continued “We called every parent and at 9 a.m. Friday morning we had a meeting to discuss our options, which were to continue the planned itinerary, bring the students back immediately or alter the itinerary,” Dubik said.
The administrators and parents decided to continue the planned itinerary “with modifications,” but, after receiving mixed messages from the state department about the safety hazards in the region, Dubik decided to overrule the group decision and instructed the chaperones to create an alternate itinerary that did not include visits to the major tourist sites that had been threatened, he said.
“It’s not what we expected, and certainly not what we wanted, but by avoiding those destinations but staying in Peru, the students were still able to experience the culture of another country,” Dubik said. “We made the best out of the situation that we could, short of coming home. I just wasn’t willing to take the chance.”
He said that while many of the parents were disappointed in the changes, they understood his position and his decision.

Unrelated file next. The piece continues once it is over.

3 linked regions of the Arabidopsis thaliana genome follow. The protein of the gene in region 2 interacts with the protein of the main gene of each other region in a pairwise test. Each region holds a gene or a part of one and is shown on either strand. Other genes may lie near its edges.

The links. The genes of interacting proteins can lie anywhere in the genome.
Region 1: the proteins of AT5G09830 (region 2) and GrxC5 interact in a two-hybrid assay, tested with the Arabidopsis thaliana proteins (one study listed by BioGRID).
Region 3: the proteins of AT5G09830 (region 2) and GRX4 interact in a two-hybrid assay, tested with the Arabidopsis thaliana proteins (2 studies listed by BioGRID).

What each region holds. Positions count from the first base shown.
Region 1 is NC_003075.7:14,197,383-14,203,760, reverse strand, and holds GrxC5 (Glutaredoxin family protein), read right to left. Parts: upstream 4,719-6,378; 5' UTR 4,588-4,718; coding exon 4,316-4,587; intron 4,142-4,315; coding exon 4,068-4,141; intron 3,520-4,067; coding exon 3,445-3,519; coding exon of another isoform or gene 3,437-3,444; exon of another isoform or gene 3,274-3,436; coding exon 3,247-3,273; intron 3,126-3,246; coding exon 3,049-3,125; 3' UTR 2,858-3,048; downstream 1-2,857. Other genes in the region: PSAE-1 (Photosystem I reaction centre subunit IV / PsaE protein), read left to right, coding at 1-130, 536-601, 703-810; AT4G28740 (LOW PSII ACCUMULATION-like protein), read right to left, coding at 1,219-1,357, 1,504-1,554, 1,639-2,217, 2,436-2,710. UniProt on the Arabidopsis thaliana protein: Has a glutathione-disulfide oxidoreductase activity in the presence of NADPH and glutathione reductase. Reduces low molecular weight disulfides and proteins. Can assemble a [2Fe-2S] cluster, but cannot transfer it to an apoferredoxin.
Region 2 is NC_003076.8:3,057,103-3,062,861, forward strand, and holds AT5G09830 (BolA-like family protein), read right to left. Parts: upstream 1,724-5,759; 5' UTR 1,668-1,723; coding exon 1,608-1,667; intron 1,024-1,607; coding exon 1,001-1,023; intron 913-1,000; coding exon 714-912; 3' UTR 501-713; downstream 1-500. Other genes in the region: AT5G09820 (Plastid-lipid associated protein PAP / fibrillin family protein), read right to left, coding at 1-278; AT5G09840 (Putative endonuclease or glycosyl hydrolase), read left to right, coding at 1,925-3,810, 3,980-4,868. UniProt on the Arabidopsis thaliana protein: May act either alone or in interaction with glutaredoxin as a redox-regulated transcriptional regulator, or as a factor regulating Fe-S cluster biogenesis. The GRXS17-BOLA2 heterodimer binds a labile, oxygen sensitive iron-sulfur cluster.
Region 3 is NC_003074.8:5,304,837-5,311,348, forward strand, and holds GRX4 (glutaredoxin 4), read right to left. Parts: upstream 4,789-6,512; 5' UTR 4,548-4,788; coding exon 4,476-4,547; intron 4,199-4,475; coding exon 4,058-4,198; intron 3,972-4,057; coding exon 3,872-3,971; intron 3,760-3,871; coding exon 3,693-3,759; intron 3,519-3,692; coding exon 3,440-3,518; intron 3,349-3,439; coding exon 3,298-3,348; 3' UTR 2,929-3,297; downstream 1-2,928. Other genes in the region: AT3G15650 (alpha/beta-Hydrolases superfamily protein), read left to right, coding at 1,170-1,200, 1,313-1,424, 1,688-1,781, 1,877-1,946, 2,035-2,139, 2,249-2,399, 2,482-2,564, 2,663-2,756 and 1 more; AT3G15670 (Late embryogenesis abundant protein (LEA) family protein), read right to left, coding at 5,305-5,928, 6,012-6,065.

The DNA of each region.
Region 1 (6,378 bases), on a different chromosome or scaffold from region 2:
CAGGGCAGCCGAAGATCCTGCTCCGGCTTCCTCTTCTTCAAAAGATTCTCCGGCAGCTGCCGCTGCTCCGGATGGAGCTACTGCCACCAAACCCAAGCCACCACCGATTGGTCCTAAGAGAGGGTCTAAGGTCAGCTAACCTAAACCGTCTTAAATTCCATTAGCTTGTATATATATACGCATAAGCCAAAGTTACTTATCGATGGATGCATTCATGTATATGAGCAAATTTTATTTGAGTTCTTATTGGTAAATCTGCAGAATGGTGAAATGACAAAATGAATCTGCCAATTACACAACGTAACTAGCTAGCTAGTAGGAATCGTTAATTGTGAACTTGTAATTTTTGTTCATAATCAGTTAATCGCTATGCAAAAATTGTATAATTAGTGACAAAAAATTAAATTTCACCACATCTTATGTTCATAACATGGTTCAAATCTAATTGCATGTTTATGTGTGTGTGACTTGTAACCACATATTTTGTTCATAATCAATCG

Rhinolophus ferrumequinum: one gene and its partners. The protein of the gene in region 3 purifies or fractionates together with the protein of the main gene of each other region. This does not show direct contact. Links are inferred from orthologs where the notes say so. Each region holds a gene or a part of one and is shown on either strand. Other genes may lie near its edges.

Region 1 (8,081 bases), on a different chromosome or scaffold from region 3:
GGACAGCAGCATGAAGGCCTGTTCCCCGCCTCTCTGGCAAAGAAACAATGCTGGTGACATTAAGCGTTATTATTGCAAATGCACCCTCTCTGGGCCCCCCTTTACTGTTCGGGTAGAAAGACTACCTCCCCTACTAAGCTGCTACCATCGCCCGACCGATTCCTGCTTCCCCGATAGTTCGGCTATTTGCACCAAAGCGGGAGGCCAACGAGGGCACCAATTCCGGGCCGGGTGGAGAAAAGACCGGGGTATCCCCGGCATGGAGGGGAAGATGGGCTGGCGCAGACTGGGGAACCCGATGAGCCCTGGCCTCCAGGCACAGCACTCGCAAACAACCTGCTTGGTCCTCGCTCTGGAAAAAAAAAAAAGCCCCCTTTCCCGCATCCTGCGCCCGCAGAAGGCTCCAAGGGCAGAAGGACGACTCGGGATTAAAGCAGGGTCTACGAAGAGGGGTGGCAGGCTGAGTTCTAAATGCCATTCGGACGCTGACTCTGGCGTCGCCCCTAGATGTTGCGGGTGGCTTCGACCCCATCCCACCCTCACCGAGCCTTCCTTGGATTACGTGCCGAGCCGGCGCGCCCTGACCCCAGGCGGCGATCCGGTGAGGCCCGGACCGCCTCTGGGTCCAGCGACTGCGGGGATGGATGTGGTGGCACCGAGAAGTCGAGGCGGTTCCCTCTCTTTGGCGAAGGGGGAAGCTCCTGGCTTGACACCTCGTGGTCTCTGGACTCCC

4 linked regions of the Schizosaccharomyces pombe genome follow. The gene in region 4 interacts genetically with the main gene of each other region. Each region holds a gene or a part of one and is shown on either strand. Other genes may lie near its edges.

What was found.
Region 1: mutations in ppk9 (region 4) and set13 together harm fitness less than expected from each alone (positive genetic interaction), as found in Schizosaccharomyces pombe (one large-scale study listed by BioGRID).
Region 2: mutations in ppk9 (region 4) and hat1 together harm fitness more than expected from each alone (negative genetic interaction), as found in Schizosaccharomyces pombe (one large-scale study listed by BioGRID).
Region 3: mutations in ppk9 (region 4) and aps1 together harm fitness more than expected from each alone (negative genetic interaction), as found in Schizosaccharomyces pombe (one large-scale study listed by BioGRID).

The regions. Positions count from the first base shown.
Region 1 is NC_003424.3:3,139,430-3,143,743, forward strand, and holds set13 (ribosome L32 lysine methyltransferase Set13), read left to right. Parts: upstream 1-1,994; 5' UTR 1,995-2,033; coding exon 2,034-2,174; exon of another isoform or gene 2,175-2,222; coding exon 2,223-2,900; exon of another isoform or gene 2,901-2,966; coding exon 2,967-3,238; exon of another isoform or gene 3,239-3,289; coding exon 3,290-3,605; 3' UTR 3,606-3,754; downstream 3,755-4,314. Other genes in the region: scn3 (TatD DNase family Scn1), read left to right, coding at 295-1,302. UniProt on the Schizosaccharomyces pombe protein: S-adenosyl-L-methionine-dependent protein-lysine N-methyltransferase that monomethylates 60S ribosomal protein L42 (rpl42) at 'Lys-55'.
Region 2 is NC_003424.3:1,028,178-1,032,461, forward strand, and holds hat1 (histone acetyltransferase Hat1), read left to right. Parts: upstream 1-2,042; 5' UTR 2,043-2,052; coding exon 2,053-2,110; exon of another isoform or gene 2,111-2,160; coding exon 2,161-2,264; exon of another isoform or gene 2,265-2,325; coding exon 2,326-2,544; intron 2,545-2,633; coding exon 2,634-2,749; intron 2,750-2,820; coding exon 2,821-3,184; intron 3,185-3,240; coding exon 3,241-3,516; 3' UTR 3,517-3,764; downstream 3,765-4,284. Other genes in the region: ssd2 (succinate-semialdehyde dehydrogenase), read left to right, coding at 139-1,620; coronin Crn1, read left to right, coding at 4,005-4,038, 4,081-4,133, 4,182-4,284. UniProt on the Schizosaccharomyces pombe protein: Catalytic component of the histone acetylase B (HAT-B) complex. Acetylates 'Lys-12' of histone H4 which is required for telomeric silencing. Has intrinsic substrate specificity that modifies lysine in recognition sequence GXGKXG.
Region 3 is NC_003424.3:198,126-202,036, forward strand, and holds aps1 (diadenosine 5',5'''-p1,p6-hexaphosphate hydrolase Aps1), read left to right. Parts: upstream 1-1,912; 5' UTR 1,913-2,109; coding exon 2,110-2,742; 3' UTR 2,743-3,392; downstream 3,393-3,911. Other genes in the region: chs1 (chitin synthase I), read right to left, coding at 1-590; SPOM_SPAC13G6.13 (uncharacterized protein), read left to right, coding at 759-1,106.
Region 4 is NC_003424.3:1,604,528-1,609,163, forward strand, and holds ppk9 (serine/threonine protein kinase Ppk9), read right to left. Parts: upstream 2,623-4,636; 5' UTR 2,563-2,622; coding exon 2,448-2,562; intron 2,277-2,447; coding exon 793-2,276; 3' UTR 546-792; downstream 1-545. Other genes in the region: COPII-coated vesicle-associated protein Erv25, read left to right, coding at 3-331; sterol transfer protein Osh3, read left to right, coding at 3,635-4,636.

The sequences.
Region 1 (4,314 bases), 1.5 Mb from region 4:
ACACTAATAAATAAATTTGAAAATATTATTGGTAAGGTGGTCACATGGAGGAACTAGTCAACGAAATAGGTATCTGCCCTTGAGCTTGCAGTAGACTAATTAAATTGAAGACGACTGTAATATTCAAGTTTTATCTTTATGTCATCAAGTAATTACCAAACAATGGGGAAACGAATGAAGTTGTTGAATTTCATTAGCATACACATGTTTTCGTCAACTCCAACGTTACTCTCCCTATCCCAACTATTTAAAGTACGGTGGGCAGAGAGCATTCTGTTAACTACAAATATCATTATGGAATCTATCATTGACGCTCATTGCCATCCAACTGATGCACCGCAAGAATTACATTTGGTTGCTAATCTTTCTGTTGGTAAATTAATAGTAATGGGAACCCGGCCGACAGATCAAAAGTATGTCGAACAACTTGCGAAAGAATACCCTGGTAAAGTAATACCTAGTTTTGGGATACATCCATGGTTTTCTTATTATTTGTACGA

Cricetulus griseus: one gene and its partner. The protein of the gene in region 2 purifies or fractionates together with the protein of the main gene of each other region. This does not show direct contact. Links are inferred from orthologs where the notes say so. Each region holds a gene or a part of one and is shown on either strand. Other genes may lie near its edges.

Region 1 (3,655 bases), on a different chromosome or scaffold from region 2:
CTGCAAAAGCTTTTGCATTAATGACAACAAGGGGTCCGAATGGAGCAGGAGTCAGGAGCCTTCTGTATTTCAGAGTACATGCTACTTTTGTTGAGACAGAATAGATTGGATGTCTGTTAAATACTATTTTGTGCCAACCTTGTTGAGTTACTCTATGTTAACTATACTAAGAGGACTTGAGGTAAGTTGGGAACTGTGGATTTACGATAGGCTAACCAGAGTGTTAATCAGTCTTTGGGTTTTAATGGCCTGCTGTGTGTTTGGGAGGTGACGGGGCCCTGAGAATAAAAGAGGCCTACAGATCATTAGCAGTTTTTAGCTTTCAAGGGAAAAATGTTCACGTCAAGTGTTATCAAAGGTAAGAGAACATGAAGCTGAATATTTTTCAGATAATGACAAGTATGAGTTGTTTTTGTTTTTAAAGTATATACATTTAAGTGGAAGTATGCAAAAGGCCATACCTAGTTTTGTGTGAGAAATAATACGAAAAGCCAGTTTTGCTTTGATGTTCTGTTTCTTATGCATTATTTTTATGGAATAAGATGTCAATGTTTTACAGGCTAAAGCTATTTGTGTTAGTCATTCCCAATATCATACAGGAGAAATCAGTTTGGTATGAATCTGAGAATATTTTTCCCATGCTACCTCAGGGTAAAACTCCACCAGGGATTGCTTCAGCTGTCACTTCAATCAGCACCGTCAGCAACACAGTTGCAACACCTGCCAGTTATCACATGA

During the trip, the students stayed in Lima and surrounding areas that were not threatened, and the students were never in any immediate danger, he said. He also said that having four chaperones (two male and two female) for 27 students was a better ratio than the school policy calls for, which is typically one chaperone for every 10 students.
Some parents who attended the school board’s Feb. 25 meeting, however, declared their disappointment with the trip, stating that the extra free time in Lima left the students at the hotel, at the hotel pool, nearby soccer field or spending hours at the local outdoor market unsupervised, or poorly supervised, which still was hazardous.
Webster, whose son was on the trip, said during one day the students were left in the outdoor market “by themselves” for four-and-a-half hours. The market, she said, was the same length as from the Cazenovia pier to the Sunoco station.